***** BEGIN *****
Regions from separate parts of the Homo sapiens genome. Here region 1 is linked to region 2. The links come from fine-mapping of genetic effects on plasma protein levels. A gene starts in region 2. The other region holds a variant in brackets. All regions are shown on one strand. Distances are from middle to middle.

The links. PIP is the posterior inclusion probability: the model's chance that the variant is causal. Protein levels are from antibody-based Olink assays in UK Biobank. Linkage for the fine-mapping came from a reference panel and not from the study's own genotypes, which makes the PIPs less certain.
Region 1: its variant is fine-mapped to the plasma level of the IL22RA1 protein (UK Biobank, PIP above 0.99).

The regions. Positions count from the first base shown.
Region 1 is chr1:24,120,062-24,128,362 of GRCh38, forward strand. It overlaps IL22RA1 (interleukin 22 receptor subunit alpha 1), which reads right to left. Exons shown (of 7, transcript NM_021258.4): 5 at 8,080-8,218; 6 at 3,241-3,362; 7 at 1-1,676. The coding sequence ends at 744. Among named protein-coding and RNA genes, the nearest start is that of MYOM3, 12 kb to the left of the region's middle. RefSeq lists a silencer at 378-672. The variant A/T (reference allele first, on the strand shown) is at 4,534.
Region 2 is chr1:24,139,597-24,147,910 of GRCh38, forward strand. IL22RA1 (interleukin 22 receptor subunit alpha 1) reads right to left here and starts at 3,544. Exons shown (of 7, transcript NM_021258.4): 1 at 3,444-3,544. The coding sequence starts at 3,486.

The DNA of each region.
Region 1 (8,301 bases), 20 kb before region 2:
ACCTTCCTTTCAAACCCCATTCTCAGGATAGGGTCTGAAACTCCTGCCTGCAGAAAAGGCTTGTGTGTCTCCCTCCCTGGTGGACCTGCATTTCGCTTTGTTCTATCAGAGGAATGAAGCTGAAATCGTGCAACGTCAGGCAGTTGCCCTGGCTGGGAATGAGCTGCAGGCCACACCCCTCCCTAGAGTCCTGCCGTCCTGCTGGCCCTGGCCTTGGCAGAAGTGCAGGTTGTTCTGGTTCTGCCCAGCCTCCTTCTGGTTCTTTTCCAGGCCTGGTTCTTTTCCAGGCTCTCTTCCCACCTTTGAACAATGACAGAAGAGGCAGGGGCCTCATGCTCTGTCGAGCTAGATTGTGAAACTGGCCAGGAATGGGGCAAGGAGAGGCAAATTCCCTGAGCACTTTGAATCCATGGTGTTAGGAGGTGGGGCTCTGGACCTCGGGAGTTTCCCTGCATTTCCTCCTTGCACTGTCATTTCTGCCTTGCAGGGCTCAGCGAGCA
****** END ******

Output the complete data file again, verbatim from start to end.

Regions from separate parts of the Homo sapiens genome. Here region 1 is linked to region 2. The links come from fine-mapping of genetic effects on plasma protein levels. A gene starts in region 2. The other region holds a variant in brackets. All regions are shown on one strand. Distances are from middle to middle.

The links. PIP is the posterior inclusion probability: the model's chance that the variant is causal. Protein levels are from antibody-based Olink assays in UK Biobank. Linkage for the fine-mapping came from a reference panel and not from the study's own genotypes, which makes the PIPs less certain.
Region 1: its variant is fine-mapped to the plasma level of the IL22RA1 protein (UK Biobank, PIP above 0.99).

The regions. Positions count from the first base shown.
Region 1 is chr1:24,120,062-24,128,362 of GRCh38, forward strand. It overlaps IL22RA1 (interleukin 22 receptor subunit alpha 1), which reads right to left. Exons shown (of 7, transcript NM_021258.4): 5 at 8,080-8,218; 6 at 3,241-3,362; 7 at 1-1,676. The coding sequence ends at 744. Among named protein-coding and RNA genes, the nearest start is that of MYOM3, 12 kb to the left of the region's middle. RefSeq lists a silencer at 378-672. The variant A/T (reference allele first, on the strand shown) is at 4,534.
Region 2 is chr1:24,139,597-24,147,910 of GRCh38, forward strand. IL22RA1 (interleukin 22 receptor subunit alpha 1) reads right to left here and starts at 3,544. Exons shown (of 7, transcript NM_021258.4): 1 at 3,444-3,544. The coding sequence starts at 3,486.

The DNA of each region.
Region 1 (8,301 bases), 20 kb before region 2:
ACCTTCCTTTCAAACCCCATTCTCAGGATAGGGTCTGAAACTCCTGCCTGCAGAAAAGGCTTGTGTGTCTCCCTCCCTGGTGGACCTGCATTTCGCTTTGTTCTATCAGAGGAATGAAGCTGAAATCGTGCAACGTCAGGCAGTTGCCCTGGCTGGGAATGAGCTGCAGGCCACACCCCTCCCTAGAGTCCTGCCGTCCTGCTGGCCCTGGCCTTGGCAGAAGTGCAGGTTGTTCTGGTTCTGCCCAGCCTCCTTCTGGTTCTTTTCCAGGCCTGGTTCTTTTCCAGGCTCTCTTCCCACCTTTGAACAATGACAGAAGAGGCAGGGGCCTCATGCTCTGTCGAGCTAGATTGTGAAACTGGCCAGGAATGGGGCAAGGAGAGGCAAATTCCCTGAGCACTTTGAATCCATGGTGTTAGGAGGTGGGGCTCTGGACCTCGGGAGTTTCCCTGCATTTCCTCCTTGCACTGTCATTTCTGCCTTGCAGGGCTCAGCGAGCA